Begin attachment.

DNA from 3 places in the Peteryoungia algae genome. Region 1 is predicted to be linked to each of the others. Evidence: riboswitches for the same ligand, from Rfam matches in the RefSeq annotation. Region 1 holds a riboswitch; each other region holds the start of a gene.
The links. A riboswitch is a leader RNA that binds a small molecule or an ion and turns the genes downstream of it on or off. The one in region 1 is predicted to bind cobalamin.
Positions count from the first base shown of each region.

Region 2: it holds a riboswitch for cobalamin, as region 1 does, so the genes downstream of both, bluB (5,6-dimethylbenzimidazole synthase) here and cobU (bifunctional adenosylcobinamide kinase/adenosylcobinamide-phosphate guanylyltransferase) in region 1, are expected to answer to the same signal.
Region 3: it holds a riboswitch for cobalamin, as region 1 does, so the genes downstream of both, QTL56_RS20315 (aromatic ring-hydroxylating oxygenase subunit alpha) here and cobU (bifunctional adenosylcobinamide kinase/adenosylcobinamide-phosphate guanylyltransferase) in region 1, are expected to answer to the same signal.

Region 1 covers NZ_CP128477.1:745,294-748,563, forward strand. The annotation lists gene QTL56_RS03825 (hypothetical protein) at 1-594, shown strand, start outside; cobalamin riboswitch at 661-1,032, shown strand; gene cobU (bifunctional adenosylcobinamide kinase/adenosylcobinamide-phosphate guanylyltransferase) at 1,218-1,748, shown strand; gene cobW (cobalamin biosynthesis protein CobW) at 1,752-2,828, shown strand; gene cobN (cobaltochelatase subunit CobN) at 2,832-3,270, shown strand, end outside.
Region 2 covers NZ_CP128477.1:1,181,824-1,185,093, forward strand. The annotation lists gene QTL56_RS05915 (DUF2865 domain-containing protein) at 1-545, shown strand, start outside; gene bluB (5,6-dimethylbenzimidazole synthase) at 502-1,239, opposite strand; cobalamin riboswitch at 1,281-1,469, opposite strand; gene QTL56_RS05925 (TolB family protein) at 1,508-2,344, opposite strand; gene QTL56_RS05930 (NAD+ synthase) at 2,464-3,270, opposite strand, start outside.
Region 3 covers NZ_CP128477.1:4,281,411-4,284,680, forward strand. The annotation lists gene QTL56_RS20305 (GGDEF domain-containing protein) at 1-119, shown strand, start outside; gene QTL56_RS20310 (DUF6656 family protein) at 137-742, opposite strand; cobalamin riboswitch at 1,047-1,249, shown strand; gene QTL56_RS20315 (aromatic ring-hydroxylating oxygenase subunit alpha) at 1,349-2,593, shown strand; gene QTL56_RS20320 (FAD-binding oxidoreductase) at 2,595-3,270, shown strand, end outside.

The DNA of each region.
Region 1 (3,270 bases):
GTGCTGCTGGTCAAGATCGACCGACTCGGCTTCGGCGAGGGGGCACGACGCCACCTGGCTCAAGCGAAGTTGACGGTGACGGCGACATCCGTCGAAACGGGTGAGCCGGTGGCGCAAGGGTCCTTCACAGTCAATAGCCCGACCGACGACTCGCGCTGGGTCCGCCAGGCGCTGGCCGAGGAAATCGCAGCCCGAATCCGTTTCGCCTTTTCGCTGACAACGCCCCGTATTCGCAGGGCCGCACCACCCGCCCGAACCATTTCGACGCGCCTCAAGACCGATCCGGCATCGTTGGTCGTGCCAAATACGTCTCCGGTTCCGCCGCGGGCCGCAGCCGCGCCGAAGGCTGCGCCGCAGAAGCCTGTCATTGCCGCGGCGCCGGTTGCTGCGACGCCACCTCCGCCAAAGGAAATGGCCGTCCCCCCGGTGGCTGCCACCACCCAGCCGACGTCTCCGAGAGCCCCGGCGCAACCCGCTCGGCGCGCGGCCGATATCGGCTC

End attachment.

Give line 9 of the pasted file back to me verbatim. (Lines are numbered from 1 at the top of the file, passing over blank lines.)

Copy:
The DNA of each region.